Andrius Bernatavicius Poster

AlphaFold Meets Drug Design: A Novel Method for de novo Drug Discovery

Andrius Bernatavicius1,2, Anthe Janssen2,3 and Gerard van Westen21) Leiden Academic Centre of Drug Research, Leiden University, The Netherlands
2) Leiden Institute of Advanced Computer Science, Leiden University, The
3) Leiden Institute of Chemistry, Leiden University, The Netherlands
Here we present a novel approach for de novo drug discovery that leverages the latent space of AlphaFold [1] as a means of conditioning the generative model on a particular target protein. We have previously shown that adding information from the proteins improves the performance of QSAR models, which we then refer to as proteochemometrics (PCM) [2, 3]. The use of AlphaFold protein embeddings within the generative model for small molecules allows it to capture the structural relationships between targets. This opens up new possibilities such as interpolation within the chemical space of known highly active compounds and extrapolation on the target side. We show that a single model can generate potentially active, novel, and diverse molecules for a broad range of target proteins from the ChEMBL [4] database, including ones that have limited ligand bioactivity data. Additionally, the trained model and extracted protein embeddings are available as a PyMOL [5] plugin, making the model more accessible and easier to use.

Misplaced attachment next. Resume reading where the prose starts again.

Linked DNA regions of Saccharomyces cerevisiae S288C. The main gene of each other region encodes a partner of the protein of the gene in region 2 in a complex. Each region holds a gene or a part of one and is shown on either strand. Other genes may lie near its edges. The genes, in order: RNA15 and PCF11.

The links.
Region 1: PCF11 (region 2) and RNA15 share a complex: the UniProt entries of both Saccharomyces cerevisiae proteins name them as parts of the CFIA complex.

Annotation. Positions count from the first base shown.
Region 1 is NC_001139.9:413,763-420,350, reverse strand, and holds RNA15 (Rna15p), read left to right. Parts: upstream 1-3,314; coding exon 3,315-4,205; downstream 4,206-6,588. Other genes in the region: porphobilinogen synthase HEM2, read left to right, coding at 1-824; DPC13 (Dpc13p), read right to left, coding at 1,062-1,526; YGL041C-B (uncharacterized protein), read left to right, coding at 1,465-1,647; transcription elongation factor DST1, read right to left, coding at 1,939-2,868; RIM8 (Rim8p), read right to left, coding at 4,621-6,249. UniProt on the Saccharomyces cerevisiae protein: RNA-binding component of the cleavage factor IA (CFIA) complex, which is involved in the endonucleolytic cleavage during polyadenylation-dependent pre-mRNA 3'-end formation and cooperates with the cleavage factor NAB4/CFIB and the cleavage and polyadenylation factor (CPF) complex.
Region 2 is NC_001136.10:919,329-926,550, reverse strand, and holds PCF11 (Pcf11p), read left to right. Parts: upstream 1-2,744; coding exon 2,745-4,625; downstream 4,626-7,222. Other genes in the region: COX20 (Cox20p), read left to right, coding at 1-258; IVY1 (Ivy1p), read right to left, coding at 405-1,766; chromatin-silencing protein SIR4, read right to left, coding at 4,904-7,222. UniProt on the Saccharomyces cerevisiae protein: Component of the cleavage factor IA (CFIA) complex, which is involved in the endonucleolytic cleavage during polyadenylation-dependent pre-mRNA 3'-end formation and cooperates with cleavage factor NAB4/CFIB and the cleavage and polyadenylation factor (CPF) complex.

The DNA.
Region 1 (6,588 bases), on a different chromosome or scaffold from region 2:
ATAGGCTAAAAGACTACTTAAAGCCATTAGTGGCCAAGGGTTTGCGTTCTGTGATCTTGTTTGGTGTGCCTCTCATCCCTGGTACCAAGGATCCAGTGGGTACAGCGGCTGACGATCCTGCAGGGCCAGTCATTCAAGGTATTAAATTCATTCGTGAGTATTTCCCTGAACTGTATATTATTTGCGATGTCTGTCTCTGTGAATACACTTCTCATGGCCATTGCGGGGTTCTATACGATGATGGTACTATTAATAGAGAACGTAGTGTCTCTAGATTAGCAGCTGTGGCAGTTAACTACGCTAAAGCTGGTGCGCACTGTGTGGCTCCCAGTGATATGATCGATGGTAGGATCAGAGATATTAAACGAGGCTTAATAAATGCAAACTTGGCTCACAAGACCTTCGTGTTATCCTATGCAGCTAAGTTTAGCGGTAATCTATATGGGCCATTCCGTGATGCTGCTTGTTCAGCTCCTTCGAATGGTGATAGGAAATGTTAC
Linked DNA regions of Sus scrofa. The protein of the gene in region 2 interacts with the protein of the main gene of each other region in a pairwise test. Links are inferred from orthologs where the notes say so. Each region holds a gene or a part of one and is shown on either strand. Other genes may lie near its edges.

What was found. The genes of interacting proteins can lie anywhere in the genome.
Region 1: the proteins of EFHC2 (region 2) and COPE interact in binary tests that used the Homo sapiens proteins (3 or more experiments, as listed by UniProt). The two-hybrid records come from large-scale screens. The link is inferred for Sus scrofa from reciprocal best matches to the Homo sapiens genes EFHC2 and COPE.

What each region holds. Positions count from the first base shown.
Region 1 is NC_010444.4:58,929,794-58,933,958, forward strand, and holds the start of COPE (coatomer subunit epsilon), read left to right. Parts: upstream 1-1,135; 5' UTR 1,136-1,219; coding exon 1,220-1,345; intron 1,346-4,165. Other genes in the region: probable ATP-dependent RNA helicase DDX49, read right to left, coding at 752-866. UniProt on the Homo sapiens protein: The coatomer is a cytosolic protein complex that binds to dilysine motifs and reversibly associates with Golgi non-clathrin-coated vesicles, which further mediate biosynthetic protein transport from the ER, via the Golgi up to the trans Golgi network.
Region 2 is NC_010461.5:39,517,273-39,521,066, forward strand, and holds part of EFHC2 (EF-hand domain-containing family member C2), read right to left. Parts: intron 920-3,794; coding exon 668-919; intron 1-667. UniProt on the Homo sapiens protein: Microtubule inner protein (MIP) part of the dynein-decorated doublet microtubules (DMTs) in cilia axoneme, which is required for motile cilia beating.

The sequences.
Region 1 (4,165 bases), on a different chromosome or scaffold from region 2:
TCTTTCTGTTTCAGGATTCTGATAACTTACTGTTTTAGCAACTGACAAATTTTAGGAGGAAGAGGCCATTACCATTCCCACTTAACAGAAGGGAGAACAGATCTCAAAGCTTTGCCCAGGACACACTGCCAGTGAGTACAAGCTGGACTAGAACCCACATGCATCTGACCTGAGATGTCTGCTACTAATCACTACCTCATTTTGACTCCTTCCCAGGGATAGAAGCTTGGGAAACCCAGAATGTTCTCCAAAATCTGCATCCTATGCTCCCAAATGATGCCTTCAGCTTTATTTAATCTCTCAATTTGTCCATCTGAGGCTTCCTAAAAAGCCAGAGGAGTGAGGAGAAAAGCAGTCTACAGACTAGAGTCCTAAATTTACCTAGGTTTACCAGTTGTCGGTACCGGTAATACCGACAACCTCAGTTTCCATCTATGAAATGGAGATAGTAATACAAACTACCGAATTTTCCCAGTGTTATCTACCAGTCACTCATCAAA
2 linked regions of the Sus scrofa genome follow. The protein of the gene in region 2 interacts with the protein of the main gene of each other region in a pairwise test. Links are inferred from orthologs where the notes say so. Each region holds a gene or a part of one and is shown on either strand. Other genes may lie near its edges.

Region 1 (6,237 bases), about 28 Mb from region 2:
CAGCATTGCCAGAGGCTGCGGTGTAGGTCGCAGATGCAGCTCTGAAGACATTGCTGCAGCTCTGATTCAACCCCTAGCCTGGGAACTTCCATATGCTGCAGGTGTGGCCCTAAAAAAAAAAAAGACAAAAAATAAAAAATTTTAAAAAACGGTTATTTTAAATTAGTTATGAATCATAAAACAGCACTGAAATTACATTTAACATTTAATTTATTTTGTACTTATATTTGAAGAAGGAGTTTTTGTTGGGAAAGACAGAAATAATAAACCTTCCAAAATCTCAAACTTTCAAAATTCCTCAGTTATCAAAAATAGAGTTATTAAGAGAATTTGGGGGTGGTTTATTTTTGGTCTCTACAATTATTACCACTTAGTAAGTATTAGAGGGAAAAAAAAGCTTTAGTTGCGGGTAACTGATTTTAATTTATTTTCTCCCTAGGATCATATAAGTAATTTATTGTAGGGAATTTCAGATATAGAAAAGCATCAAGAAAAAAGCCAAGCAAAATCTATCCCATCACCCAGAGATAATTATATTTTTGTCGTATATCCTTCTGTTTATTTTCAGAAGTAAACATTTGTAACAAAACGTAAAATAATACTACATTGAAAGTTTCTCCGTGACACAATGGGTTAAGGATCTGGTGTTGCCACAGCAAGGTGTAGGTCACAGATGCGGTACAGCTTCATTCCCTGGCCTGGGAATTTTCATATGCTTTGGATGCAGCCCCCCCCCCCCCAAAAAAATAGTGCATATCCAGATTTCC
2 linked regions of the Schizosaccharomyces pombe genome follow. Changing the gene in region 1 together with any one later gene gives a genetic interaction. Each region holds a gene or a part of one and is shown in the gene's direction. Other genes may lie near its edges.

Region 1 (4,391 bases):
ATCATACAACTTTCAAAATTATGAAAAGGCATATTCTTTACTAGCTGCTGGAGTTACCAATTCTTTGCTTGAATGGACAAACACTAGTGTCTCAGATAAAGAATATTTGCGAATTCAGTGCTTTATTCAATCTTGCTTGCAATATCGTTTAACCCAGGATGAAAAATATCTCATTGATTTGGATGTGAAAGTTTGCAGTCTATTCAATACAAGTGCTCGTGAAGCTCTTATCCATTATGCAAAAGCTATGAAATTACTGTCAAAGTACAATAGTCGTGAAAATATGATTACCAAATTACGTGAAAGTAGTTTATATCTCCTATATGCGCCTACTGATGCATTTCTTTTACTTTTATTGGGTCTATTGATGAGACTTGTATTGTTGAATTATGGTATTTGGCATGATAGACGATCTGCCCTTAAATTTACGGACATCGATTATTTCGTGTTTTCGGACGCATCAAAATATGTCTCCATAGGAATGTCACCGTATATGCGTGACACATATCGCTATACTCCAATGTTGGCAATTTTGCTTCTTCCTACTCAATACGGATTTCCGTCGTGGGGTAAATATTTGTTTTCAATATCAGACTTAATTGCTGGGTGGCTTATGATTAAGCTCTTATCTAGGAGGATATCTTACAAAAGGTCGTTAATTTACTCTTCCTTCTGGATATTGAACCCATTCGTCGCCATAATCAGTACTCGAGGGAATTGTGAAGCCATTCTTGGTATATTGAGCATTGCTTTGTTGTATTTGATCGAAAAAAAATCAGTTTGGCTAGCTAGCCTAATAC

[1] John M. Jumper et al. “Highly accurate protein structure prediction with AlphaFold”. In: Nature 596 (2021), pp. 583–589.
[2] Gerard J. P. van Westen et al. “Proteochemometric modeling as a tool to design selective compounds and for extrapolating to novel targets”. In:
Med. Chem. Commun. 2 (1 2011), pp. 16–30. doi: 10.1039/C0MD00165A.
[3] Eelke B. Lenselink et al. “Beyond the hype: deep neural networks out-perform established methods using a ChEMBL bioactivity benchmark set”. In: Journal of Cheminformatics 9.1 (Aug. 2017), p. 45. issn: 1758-2946. doi: 10.1186/s13321-017-0232-0. url:
[4] A Gaulton et al. “ChEMBL: a large-scale bioactivity database for drug discovery”. en. In: Nucleic Acids Res. 40.D1 (Jan. 2012), pp. D1100–D1107.
[5] LLC Schr ̈odinger and Warren DeLano. PyMOL. Version 2.4.0. May 20,2020. url: